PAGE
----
I can’t think of very many songwriters whose material runs the gamut from rock-bottom awful to absolutely brilliant, but Jimmy Webb is one of them. His hit “MacArthur Park” is so legendarily bad that Dave Barry’s readers voted it the worst song ever recorded in a 1992 poll. (Of course, this was before Rebecca Black. And if you actually clicked on that link, you’re most welcome.)
But here’s the weird thing: If you keep leafing through Jimmy Webb’s catalogue, you start to come across good songs. Really good songs. Songs that have become standards and been recorded by everyone from Frank Sinatra to Johnny Cash to Art Garfunkel. He’s kind of like the mainstream music world’s Rich Mullins: voice too rough for himself to become a pop star, but has an amazing way with a lyric.
One of those songs is “If These Walls Could Speak.” It’s been recorded at least five times: by Glen Campbell, by Webb himself, by Amy Grant, by Nancy Griffith, and by Shawn Colvin. My personal favorite version is Amy Grant’s, recorded for her 1988 album Lead Me On. (Grant also collaborated on Webb’s excellent Christmas musical The Animals’ Christmas with Art Garfunkel.) I love this version because of her vocal and because of the sparsely lovely piano arrangement, which is closest to Webb’s own vision of the song. It makes the lyrics stand out all the more, which is a good thing, because they’re some of the best lyrics I’ve ever heard.
This song is about lost love, but it’s also about lost family and a lost home. Details of the loss are left for the listener to fill in, but the verses provide scraps and bits of memory, like old photos in an album, telling us what the walls and halls and windowpanes saw. Interestingly, there’s a discrepancy between the somewhat rougher original first verse and a softened version sung by Grant and a couple other cover artists. Grant sings, “If these old walls could speak of things that they remember well, stories and faces dearly held,” where the original says, “things that they remember well, parties and people raising hell.” The latter makes a better rhyme, but one can understand the modification. Regardless, the verses convey a strong love, a love with deep roots that seemed as though it would never fade. And they’re written exceptionally well, maintaining the same pattern at the end of each stanza: Verse 1: “A couple in love living week to week, rooms full of laughter…,” Verse 2: “Children playing at hide and seek from floor to rafter…,” Verse 3: “Every dream that we came to seek or followed after.”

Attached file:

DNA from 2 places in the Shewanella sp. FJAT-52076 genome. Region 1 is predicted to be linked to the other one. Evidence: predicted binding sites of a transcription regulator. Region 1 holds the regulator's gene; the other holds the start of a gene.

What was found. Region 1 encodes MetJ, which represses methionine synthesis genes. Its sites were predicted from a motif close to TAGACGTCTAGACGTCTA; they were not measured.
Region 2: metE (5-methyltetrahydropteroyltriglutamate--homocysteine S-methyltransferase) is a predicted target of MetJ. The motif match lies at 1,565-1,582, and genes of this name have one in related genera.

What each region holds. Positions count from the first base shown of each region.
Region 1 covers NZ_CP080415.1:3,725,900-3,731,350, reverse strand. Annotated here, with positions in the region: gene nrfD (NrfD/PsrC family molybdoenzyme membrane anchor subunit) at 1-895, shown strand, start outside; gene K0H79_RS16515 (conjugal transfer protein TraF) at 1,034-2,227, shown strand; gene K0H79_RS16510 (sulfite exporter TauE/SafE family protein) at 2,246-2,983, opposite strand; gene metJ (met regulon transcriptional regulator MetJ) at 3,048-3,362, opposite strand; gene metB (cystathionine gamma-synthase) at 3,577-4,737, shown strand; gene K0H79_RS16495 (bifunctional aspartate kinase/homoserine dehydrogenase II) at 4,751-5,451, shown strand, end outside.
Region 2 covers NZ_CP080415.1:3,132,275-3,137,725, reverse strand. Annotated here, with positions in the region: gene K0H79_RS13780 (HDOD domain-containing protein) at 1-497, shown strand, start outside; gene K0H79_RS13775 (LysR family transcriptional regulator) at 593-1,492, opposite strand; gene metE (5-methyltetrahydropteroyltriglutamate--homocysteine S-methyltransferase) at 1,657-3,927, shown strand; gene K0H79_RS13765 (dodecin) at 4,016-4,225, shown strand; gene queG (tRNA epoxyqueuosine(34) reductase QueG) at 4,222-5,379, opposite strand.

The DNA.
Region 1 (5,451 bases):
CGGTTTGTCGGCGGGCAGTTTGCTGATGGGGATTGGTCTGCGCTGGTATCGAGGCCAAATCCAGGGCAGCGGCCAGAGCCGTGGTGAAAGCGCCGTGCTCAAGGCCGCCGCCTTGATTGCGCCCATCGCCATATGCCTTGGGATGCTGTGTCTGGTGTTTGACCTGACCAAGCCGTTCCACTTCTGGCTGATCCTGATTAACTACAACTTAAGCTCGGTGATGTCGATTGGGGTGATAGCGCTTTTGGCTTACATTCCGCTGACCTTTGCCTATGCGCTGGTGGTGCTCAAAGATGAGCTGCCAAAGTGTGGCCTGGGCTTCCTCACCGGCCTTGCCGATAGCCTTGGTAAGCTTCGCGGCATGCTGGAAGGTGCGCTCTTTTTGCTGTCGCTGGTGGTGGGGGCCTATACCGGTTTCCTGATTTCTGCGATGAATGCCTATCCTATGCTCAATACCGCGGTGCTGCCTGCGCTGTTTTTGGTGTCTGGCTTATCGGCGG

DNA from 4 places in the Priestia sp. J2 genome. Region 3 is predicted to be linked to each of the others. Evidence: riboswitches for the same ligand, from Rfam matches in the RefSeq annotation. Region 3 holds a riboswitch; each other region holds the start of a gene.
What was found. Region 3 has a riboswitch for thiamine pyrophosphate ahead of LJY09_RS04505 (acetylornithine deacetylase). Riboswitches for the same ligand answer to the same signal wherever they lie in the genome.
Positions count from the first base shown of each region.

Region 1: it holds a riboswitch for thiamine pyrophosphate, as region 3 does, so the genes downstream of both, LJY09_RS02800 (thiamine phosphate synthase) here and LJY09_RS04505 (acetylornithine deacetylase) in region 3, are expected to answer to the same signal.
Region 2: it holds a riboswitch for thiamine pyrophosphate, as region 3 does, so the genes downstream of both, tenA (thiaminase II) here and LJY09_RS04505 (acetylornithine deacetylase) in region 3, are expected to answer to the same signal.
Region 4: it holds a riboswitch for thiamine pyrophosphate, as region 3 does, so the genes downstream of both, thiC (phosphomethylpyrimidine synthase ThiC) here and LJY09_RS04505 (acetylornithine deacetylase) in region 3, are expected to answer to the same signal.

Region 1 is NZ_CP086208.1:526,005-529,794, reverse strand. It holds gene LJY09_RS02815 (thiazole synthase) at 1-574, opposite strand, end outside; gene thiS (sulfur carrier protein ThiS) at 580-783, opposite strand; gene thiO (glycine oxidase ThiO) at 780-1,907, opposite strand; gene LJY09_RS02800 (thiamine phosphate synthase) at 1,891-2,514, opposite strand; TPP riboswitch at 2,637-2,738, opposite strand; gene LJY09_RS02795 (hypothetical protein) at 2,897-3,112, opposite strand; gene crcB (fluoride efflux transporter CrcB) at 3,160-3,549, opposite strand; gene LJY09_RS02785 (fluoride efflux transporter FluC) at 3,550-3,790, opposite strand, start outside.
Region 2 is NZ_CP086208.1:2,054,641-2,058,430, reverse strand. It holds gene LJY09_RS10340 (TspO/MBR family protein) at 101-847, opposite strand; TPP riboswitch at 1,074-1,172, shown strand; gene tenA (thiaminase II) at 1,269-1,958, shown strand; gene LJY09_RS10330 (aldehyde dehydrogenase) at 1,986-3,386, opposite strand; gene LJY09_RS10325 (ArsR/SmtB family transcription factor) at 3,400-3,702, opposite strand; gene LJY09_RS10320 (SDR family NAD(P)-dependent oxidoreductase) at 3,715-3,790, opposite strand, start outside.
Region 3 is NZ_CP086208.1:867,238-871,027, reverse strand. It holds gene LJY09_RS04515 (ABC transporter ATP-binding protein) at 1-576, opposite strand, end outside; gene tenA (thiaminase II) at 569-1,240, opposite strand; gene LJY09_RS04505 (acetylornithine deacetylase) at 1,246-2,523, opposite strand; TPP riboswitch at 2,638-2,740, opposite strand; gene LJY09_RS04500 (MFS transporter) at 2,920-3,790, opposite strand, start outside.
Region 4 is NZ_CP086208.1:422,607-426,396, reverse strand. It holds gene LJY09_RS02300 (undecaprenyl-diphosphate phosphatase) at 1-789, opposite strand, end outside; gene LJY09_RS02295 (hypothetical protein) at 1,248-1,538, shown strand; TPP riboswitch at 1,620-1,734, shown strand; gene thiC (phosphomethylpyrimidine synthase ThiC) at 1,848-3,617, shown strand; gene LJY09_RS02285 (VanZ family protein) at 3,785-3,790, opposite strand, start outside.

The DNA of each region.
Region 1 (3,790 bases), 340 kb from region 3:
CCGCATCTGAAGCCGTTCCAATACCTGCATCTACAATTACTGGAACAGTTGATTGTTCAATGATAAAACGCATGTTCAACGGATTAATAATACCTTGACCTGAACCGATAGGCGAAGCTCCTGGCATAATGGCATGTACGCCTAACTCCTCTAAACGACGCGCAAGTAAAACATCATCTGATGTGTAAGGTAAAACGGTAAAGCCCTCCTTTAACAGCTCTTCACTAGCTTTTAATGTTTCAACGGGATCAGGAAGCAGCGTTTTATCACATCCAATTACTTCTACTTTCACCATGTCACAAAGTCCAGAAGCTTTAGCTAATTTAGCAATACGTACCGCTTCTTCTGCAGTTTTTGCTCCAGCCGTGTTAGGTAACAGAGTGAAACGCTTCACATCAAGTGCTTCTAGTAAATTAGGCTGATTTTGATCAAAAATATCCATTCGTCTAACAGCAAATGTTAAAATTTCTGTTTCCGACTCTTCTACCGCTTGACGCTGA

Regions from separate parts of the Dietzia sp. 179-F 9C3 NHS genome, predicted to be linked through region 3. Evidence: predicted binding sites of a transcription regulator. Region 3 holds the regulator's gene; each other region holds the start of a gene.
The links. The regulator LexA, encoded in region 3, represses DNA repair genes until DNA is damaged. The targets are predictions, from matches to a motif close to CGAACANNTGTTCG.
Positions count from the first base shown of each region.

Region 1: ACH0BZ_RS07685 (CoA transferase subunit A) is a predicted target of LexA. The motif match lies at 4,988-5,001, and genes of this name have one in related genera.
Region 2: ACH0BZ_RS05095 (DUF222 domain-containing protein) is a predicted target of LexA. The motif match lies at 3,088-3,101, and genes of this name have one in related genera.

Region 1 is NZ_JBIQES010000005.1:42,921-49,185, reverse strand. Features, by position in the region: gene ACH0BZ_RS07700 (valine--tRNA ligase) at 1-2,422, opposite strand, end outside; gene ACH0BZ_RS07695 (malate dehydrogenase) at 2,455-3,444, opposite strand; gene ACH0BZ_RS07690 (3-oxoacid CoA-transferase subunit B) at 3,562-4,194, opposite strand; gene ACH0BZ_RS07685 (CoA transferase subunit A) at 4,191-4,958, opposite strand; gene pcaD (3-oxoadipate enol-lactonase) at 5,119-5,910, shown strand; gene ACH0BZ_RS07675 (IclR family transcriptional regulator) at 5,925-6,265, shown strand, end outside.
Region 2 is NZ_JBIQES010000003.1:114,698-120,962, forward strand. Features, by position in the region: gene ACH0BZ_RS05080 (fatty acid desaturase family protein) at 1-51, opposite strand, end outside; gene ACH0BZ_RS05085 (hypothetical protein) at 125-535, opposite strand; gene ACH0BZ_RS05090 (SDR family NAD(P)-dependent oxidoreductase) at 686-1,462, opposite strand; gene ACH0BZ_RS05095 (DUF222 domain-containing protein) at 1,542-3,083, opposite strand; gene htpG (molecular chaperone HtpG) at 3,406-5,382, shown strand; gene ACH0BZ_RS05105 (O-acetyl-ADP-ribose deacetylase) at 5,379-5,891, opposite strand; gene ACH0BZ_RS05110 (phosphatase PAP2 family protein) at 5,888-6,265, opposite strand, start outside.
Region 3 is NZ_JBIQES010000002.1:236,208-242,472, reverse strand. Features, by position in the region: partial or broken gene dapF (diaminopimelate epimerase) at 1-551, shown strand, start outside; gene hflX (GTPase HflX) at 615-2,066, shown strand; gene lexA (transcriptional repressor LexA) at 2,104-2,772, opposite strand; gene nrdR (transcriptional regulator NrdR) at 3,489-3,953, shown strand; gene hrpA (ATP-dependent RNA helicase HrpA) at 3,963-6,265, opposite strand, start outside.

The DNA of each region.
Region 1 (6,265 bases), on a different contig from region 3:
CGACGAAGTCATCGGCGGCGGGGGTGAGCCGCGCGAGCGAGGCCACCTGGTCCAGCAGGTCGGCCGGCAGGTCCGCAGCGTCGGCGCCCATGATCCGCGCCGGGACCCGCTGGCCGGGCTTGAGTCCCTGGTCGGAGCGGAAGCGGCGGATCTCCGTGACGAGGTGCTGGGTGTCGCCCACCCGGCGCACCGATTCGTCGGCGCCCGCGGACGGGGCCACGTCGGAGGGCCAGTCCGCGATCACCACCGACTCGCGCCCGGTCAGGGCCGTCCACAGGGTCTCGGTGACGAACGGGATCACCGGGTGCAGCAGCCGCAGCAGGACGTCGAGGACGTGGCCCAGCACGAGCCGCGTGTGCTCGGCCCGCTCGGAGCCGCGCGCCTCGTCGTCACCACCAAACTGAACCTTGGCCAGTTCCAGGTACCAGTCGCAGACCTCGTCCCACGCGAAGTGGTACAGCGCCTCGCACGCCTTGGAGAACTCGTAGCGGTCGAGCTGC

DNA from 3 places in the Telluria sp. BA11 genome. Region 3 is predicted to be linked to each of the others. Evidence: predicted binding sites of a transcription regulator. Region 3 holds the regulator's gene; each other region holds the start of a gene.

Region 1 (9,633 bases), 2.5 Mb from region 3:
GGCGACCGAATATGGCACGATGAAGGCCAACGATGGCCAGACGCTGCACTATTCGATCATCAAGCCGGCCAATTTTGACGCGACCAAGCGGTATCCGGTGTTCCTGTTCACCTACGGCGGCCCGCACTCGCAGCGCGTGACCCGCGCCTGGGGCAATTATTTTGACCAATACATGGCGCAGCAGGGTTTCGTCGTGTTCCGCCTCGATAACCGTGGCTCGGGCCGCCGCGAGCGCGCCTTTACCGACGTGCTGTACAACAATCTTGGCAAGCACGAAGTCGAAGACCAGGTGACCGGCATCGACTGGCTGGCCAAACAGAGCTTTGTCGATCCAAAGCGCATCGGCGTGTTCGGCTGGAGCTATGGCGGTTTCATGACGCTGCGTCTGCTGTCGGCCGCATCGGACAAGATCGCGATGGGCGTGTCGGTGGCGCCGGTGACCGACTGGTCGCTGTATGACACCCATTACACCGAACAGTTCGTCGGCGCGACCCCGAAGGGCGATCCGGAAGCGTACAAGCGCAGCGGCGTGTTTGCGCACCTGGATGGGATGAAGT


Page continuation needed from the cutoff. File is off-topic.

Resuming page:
What happens next, we can imagine for ourselves, drawing from any number of real-life broken marriages. We can think about people who’ve succumbed to addiction, infidelity, all the tools of the trade for the Master of Lies. Then the pain, the bitterness, the trust once broken, never mended. But the abandoned walls have an unspoken message:
They would tell you that I’m sorry
For being cold and blind and weak
They would tell you that it’s only
That I have a stubborn streak
If these walls could speak
Just a few simple lines, yet they convey a lifetime of pain. Where, exactly, the children are is left unclear. Have they been taken away, leaving the speaker alone in the empty shell of a home? Or has the speaker been abandoned to raise the children alone? It’s open to interpretation.
The song doesn’t repeat itself in the second chorus but concludes with a fresh thought, revealing yet more layers of sadness:
They would tell you that I owe you
More than I could ever pay
Here’s someone who really loves you
Don’t ever go away
That’s what these walls would say
There is one more discrepancy here: As Webb sings it, it’s “Here’s someone who really needs you.” The modified version flows a little better, but the word “needs” creates more urgency and specificity. One thinks of the alcoholic, at once wounding and clinging to his wife, thus dragging the whole family down with him.
These lyrics feel intensely personal, but I can’t pinpoint anything in Webb’s own life that would line up precisely with the time the song was written, though he and his first wife did separate and divorce in the late 90s. Fascinatingly, Webb was raised the son of a Southern Baptist preacher, and in the 2000s, he spoke about returning to embrace the faith of his youth, describing himself as “a bit like the prodigal son.” The full interview with the Salvation Army magazine unfortunately seems to have been lost in cyberspace (though anyone is welcome to try unearthing it on the Wayback Machine), but this fragment is preserved on Wikipedia:
I couldn’t write a song without God. Sure, I could hack out hackneyed phrases and clichés, but to write anything meaningful I have to be in tune with God. He is the great source, my inspiration, the current that I have to connect to. Sadly I’ve not always used the gift He’s given me—the answered prayer—as best as I could or should have. I’ve made mistakes. I’ve done things I wish I hadn’t done.
Completely orthodox? Maybe not. But it’s a window into an interesting mind.
There’s a tragic irony in this particular version of the song, given that Grant would later herself go through a very public divorce. Moreover, it would be a divorce where the choice to leave was clearly on her side. But this only reinforces the painful universality of the lyric. It has the timeless quality of all songs that say something insightful and true about human nature. It stirs the most deeply buried longings of the heart, awakening an ache for lost things.